Personal mental health plans needed after Fort McMurray wildfire, experts say

A Fort McMurray man who once struggled with suicidal thoughts in the aftermath of the 2016 wildfire says he has a mental health plan, and wants to encourage others to come up with one as well.

A Fort McMurray crisis-prevention society has taken 900 calls so far this year, compared to 400 in 2016

'I suffer from suicide ideations'

4 years ago
Fort McMurray's crisis hotline has been inundated with calls as the city edges the 18 month mark after a massive wildfire devastated parts of the city in May 2016. Many of those calls have been residents contemplating suicide. 1:27

A Fort McMurray man who once faced suicidal thoughts over the 2016 wildfire says he has a mental health plan and wants to encourage others who may be vulnerable to come up with one as well. 

Jay Telegdi said he had a hard time coping after he lost his home to the massive wildfire in May last year. He's healthier now but still has a mental health plan just in case.

"I have a whole bunch of friends, if needed, I can call or text and say, 'Hey, I am feeling down today. Can you come by and spend some time with me and help cheer me up? '" said Telegdi, who is diagnosed with bipolar disorder and post traumatic stress disorder. 

"Or even worse like, 'Hey, I am thinking of hurting myself. Get over here ASAP.'" 

The fire forced him and about 90,000 others to evacuate the city.

The Fort McMurray crisis-prevention society, Some Other Solutions, said its crisis hotline has received 900 calls so far this year, compared to 400 in all of 2016. 

About 155 of them this year were about suicidal thoughts. In 2016, 54 calls were about suicidal thoughts. 


If you are struggling with mental health or have thoughts of suicide and live in the Fort McMurray area, call Some Other Solution's crisis hotline at 780-743-4357.

Alberta Health Services also said it has seen more people seeking mental health support after the wildfire.

Sandra Corbett, chief of psychiatry for Alberta Health Services' north zone, said 36,150 clients have asked for mental health help since May 2016. She noted that in-patient beds for people at risk of harming themselves are routinely full.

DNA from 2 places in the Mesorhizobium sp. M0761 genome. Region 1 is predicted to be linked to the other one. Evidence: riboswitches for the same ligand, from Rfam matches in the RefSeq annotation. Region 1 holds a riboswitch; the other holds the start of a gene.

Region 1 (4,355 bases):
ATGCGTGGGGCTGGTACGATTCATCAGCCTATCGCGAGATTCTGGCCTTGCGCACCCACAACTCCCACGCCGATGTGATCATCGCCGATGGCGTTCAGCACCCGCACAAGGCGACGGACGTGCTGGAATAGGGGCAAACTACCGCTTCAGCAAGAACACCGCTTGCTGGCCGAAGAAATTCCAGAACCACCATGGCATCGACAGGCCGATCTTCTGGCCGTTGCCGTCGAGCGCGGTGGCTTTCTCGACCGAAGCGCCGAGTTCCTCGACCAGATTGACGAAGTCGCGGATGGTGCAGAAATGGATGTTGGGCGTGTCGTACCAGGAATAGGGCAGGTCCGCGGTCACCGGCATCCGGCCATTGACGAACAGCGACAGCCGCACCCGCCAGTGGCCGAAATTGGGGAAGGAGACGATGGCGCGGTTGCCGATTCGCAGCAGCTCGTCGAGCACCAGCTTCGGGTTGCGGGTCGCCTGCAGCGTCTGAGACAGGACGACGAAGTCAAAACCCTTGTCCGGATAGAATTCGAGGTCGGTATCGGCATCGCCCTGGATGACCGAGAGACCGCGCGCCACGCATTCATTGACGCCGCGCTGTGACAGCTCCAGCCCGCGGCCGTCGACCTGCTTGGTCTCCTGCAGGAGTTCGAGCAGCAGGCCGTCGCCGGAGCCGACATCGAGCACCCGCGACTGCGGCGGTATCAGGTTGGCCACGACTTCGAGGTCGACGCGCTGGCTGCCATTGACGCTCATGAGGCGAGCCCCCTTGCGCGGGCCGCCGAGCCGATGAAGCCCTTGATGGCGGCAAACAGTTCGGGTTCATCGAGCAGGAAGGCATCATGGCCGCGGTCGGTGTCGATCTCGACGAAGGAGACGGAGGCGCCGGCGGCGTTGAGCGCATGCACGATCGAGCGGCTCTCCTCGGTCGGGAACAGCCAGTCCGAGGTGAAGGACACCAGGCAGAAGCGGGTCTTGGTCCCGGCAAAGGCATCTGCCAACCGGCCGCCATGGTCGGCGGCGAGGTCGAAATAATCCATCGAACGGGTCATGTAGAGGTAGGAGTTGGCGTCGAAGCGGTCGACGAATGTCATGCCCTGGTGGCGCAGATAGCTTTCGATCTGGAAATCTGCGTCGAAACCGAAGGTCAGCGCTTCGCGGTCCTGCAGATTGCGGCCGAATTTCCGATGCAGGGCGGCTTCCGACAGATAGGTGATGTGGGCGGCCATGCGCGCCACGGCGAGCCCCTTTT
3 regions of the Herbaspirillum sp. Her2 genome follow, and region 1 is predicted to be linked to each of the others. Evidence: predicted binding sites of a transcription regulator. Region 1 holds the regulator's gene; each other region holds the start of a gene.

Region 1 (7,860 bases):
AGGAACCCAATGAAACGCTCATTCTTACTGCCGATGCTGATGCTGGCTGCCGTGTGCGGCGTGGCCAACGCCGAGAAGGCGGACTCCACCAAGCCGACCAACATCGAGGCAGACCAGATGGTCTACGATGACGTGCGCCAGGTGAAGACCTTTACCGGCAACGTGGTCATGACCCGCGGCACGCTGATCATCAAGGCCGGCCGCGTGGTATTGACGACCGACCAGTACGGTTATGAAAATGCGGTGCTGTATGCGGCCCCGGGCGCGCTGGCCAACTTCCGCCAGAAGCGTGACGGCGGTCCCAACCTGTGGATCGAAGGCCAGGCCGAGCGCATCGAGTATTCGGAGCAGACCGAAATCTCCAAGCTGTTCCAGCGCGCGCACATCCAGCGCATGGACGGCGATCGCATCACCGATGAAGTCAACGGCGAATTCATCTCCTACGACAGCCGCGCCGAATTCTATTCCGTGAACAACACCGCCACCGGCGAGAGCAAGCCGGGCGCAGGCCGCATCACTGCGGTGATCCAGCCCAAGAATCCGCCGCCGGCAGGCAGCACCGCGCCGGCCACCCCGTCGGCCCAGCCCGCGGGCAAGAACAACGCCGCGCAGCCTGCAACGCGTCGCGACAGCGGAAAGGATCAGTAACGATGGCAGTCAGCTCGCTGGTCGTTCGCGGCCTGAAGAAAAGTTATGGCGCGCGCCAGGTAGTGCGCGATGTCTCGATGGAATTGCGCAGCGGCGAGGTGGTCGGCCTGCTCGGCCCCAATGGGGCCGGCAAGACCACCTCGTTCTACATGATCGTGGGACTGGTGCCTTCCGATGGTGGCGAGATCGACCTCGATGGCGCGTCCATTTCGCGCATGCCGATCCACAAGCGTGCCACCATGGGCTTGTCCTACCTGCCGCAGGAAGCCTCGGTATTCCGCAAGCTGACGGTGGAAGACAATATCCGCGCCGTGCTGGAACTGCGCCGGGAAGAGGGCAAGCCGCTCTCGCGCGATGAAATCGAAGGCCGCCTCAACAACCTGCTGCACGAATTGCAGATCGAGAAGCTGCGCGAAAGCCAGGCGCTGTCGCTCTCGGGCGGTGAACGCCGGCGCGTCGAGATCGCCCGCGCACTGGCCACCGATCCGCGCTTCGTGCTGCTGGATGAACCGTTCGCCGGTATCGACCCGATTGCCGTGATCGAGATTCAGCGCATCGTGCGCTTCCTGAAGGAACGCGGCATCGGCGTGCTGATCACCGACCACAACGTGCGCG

Dr. Sandra Corbett says she has seen a spike in a range of mental health issues after the Fort McMurray wildfire. (David Thurton/ CBC)

Have a plan

Linda Sovdi, the health and wellness manager at Some Other Solutions, said anyone experiencing suicidal thoughts should have a mental health plan.

She said early warning signs of suicide include thoughts of self-harm, excessive abuse of drugs and alcohol, reckless or high-risk behaviour and giving valuable possessions away.

"If someone has a physical or medical need, we wear alert bracelets," she said, adding mental illness should be treated similarly. 

Those with a history of mental illness or who work in industries where they could encounter trauma, such as healthcare, emergency response and journalism, should consider devising a plan.

Linda Sovdi is a manager at Fort McMurray's Some Other Solutions. (David Thurton/ CBC News)

The Canadian Mental Health Association's website has steps to guide people in creating mental health plans. A plan could include incorporating calming activities, listing reasons for living and having a list of people to call when feeling down. ​

The organization says people may develop plans on their own, and can get input from loved ones or mental health professionals. 

Talking about suicide shouldn't be different from discussing symptoms to watch for when someone has a physical health condition like diabetes, Sovdi said.

"Start the conversation and get the help that's required."

Follow David Thurton, CBC's Fort McMurray correspondent, on FacebookTwitter or contact him via email.


David Thurton is a national reporter in CBC's Parliamentary Bureau. He's worked for CBC in Fort McMurray, the Maritimes and in Canada's Arctic.